Over the years, I’ve grown particularly fond of trekking to Central Park twice each summer for the NY Shakespeare Festival’s productions in the park. I have some strong, bracing memories of the productions I’ve seen there over the last 30 years, and of the actors and actresses who performed in them.
I was reminded of the productions recently after a performance of this year’s first offering of “Twelfth Night”, starring the lustrous Anne Hathaway. I sat there enraptured over this current “Twelfth Night”, beautifully directed by Daniel Sullivan and featuring some of NY’s finest character actors in its cast, in particular, the wondrous Hamish Linklater giving one of the goofiest, finely calibrated Shakespearean performances I’ve seen in many a moon. Most of you might know Hamish from the CBS sitcom, “The New Adventures of Old Christine”, where he plays Julia Louis-Dreyfuss’s brother, but if you’ve only seen Hamish on television, well, believe me, you haven’t really SEEN Hamish. He has years of Shakespeare training under his tunic, and he gets to show it off in this production, in spades. He is superbly funny and gets able support from Jay O. Sanders, David Pittu, Jon Patrick Walker, Julie White and the others in the classiest romp seen in Central Park for a long time.
Could it really be only last summer that “Hair” was playing outside and free(in all senses of the word) in the park? Yes indeed it was last summer, and now “Hair” is packing them in on Broadway 8 times a week with almost the same cast as last year’s production. And what was the other production last summer, the one that preceeded “Hair”? Well, that would have been the Oskar Eustis production of “Hamlet”, starring a young actor we’ll all be seeing a whole lot of in the coming months. That actor is Michael Stuhlbarg, who has two big projects coming atcha real soon. The first is the next Coen Brothers film, opening in October, which is a modern retelling of the story of Job, set in Minnesota in the radical 60’s. Stuhlbarg stars as a professor beset by modern day plagues, one of which is an older brother played by Richard Kind. And to add the quirky Coen Brothers touch, the first 20 minutes of the film are entirely in Yiddish. Some thing to look out for, no doubt. Then, sometime in 2010, Mr. Stuhlbarg will be co-starring alongside such notables as Steve Buscemi, Michael Shannon, Dabney Coleman, Paul Sparks, Dana Ivey and Stephen DeRosa in the new HBO series, “Boardwalk Empire”, a look at Atlantic City starting on the eve of Prohibition, the first episode of which is directed by Martin Scorcese. “Boardwalk” is already being touted as the next “Sopranos”, which will be a tough nut to crack, BUT some of the same talents who were behind the scenes on that saga will be performing similar duties on this new series, whose first season covers the period berween the start of Prohibition to the election of the new President 8 months later. You see what starring in Shakespeare In The Park can lead to?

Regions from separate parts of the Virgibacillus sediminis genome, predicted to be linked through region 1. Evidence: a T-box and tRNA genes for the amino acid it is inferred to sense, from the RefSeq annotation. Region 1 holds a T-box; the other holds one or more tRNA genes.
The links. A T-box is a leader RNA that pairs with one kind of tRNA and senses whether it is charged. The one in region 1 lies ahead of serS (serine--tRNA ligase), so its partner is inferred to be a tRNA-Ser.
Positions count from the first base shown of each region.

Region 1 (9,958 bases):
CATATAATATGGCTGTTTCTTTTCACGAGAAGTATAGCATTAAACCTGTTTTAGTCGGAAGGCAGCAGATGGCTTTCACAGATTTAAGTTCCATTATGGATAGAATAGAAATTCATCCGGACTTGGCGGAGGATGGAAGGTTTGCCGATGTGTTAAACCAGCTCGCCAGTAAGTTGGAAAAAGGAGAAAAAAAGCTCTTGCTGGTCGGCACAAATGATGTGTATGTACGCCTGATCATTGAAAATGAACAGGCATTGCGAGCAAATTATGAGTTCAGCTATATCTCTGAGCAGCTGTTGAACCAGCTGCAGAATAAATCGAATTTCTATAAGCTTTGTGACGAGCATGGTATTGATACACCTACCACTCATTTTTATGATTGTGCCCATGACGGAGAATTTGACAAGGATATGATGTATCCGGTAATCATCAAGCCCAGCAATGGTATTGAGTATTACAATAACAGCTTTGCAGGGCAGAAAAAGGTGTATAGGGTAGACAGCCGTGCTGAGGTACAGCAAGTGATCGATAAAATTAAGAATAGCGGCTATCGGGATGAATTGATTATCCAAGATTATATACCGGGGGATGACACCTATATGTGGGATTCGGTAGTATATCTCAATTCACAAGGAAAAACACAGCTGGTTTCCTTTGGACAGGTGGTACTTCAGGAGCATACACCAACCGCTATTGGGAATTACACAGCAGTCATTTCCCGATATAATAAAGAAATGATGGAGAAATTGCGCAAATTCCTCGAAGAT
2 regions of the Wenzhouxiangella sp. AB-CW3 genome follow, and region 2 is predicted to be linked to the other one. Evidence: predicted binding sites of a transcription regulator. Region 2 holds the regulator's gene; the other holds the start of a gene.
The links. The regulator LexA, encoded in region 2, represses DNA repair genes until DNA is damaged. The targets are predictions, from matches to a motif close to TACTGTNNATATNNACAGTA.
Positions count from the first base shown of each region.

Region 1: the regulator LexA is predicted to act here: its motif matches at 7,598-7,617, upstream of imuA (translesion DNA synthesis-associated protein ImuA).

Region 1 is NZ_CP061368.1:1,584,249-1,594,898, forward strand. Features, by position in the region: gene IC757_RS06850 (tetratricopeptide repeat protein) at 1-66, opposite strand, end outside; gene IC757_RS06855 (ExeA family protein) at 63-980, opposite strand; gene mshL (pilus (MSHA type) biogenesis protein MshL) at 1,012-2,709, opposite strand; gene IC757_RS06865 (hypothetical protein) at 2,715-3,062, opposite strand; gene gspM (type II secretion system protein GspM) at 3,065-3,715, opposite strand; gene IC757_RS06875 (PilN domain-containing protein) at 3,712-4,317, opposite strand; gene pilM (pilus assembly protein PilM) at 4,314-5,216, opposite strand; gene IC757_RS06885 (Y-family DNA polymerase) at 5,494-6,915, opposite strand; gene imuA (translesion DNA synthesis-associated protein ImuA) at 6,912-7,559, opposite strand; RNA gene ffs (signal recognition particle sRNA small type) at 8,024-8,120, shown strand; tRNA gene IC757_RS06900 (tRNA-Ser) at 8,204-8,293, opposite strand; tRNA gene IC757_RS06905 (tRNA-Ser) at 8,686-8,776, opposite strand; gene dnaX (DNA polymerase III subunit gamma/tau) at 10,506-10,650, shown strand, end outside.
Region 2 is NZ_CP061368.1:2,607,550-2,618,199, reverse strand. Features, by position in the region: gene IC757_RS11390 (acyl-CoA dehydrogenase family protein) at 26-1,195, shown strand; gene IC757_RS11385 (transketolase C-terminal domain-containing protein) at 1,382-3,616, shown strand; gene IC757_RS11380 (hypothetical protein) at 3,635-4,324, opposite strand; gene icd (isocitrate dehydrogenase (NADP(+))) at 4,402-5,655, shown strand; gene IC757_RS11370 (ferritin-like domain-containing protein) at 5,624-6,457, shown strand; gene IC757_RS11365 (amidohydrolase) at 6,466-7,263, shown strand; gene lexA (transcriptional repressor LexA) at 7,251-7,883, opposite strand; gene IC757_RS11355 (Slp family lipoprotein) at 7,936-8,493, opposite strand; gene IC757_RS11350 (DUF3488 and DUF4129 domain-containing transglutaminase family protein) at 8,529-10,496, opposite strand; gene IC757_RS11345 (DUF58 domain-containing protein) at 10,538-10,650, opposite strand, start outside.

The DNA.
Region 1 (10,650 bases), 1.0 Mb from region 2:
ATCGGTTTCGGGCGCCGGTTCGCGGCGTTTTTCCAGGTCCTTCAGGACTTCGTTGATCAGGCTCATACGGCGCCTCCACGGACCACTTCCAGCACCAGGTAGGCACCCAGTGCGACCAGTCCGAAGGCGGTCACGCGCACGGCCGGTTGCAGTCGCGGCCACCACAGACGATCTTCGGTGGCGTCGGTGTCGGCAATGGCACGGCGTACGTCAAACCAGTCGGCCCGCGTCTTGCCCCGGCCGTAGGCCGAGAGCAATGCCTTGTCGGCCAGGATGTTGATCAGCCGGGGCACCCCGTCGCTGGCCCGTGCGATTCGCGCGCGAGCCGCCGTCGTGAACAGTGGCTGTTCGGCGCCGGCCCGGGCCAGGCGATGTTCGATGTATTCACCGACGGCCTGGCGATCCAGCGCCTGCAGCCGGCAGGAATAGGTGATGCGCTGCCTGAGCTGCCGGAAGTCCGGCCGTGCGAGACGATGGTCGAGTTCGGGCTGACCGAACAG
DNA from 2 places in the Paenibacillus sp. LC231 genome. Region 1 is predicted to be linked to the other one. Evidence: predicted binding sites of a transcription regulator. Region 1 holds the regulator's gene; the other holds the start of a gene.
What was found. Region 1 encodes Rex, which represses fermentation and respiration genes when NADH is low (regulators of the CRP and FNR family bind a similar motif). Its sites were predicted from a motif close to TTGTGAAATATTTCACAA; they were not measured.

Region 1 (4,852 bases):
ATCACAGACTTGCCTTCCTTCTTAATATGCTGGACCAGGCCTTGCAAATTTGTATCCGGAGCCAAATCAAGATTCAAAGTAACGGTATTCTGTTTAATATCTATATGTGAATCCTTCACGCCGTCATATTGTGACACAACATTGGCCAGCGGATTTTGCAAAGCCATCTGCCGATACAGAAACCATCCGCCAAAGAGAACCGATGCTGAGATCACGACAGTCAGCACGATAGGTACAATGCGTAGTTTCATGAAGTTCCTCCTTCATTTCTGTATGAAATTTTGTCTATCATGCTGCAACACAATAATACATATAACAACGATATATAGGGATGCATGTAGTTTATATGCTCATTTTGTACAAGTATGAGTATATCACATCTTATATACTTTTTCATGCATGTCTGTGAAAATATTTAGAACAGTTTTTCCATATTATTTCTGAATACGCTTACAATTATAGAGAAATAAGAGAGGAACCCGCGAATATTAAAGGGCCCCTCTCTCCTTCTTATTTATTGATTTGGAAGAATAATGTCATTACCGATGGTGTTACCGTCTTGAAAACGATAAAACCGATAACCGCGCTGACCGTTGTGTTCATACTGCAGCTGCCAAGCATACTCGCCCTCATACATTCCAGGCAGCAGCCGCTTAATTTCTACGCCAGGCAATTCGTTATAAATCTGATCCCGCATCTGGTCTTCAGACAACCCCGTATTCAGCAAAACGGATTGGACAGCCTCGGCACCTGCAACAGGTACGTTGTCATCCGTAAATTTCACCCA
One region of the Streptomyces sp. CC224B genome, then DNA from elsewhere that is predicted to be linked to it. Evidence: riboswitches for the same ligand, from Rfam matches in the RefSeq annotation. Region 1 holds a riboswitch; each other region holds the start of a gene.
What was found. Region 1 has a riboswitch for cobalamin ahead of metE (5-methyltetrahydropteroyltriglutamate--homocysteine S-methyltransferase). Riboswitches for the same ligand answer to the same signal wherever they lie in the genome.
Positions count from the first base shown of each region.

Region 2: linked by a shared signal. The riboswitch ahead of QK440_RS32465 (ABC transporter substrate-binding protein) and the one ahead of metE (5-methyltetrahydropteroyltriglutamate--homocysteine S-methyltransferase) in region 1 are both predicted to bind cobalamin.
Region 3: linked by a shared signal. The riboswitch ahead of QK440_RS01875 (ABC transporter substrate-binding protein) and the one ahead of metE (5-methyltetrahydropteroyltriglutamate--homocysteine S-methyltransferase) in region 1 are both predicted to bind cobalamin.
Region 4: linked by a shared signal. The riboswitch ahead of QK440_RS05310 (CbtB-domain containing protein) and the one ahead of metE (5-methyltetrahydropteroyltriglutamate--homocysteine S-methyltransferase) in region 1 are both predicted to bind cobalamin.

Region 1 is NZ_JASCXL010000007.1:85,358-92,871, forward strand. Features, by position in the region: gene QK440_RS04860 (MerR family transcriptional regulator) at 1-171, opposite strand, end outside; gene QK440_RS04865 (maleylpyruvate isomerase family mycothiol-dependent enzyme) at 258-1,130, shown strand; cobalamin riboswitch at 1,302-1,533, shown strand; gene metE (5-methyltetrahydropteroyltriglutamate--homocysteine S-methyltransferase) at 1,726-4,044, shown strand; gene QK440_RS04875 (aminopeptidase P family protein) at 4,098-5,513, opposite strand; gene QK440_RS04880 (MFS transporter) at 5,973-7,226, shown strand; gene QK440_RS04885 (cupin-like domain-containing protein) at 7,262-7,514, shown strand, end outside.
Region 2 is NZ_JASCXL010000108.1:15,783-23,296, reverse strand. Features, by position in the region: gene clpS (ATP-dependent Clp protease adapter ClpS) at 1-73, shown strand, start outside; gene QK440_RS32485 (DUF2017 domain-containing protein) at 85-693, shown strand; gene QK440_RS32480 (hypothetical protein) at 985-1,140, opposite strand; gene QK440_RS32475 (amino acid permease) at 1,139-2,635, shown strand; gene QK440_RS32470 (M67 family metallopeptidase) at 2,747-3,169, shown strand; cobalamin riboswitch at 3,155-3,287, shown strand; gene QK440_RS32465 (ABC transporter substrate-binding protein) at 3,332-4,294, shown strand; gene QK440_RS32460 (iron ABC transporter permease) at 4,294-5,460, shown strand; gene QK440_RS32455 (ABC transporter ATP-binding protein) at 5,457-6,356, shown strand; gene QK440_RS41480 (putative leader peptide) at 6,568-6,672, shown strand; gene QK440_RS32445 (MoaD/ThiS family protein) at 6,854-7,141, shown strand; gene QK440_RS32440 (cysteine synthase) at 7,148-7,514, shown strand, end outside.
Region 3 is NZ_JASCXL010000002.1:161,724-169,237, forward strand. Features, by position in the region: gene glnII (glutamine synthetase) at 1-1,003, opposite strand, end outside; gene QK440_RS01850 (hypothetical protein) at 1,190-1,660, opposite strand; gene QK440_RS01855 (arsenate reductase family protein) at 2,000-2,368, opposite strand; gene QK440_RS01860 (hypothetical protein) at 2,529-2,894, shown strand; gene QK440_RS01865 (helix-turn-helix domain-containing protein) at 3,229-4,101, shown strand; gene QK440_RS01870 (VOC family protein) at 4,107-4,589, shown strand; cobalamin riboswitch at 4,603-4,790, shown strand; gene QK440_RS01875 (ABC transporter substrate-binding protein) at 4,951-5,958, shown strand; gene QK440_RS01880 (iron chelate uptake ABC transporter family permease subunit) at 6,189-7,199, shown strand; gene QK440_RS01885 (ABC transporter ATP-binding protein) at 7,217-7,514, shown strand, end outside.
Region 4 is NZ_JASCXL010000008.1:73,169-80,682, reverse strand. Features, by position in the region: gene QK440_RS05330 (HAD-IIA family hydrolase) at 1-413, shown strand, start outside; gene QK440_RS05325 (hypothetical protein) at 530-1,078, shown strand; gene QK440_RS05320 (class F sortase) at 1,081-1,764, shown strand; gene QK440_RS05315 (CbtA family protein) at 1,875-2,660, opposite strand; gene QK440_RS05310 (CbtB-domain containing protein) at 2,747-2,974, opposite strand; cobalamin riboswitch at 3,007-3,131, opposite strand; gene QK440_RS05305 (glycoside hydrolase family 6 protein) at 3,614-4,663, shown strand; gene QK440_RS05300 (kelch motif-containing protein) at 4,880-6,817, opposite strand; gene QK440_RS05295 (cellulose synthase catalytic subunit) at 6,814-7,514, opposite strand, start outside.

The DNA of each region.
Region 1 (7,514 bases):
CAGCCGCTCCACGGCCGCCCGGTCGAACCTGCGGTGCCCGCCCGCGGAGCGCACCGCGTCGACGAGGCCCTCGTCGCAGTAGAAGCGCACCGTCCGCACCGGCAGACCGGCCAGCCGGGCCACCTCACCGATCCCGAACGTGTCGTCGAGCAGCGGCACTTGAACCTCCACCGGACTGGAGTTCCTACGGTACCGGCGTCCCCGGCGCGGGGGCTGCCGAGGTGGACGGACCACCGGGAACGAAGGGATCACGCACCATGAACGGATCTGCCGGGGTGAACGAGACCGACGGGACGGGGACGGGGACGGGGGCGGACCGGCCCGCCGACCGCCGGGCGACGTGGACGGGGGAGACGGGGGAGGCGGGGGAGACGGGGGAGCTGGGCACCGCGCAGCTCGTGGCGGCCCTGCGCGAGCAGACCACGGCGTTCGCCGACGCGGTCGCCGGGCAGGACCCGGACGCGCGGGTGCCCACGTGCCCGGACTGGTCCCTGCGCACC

Over the years, I’ve seen Kevin Kline in “Richard III” , “Much Ado About Nothing” AND “The Pirates of Penzance”, for instance. I’ve seen the late Raul Julia twice in “Othello”, once with Richard Dreyfuss as Iago and once with Christopher Walken in the same role. I’ve seen Meryl Streep in “Measure for Measure”, “The Seagull” and “Mother Courage”. Oh yes, Kevin Kline was in that one as well. I’ve seen a retooling of an opera they called “Non Pasquale”, which was beyond bizaare, in fact, it was too too bizaare for words. I’ve seen Randy Quaid stomp around caked in mud in a production of “The Golem”, and I stayed awake! I’ve seen the magnificent Jake Weber and Elizabeth McGovern in what remains the best version of “As You Like It” I’ve been witness to. I auditioned for a new musical that was to play in the Park with David Bowie as its star, something called “The Death Of Von Richthofen As Witnessed From Earth” by Des MacAnuff, which never got to the Park, but was eventually done inside, downtown, without me or David Bowie and quietly vanished. But I did get to audition with a young, virtually unknown Kevin Bacon, who sang the least memorable version of “Moondance” I’ve ever heard as his audition song. (I sang “Maxwell’s Silver Hammer”). I’ve seen Morgan Freeman and Tracey Ullman in “Taming of The Shrew” and David McCallum in “Julius Caesar”. I saw the first version of the musical “The Mystery of Edwin Drood” with Betty Buckley, Howard McGillin and Cleo Laine, which co-starred the late, great Larry Shue, who died tragically in a plane crash before the musical opened on Broadway. I’ve seen birds dive-bomb actors, rats running through the fake grass, and raccoons frolicking in the trees above the whole shebang.
And while this season is still underway, you can be part of and experience the same joyous celebration of summer. And it’s all for FREE. There is quite simply, no better bargain in NYC in June, July and August. And this is what the late great Joseph Papp had in mind when he created free Shakespeare in The Park all those many years ago.
And so it continues. While it’s here, you MUST try to see “Twelfth Night”. Because as in the great Joe Papp tradition, unlike “Hair” and “Drood” and “Pirates of Penzance”, once this one is gone, it’s gonna be gone for good. So go.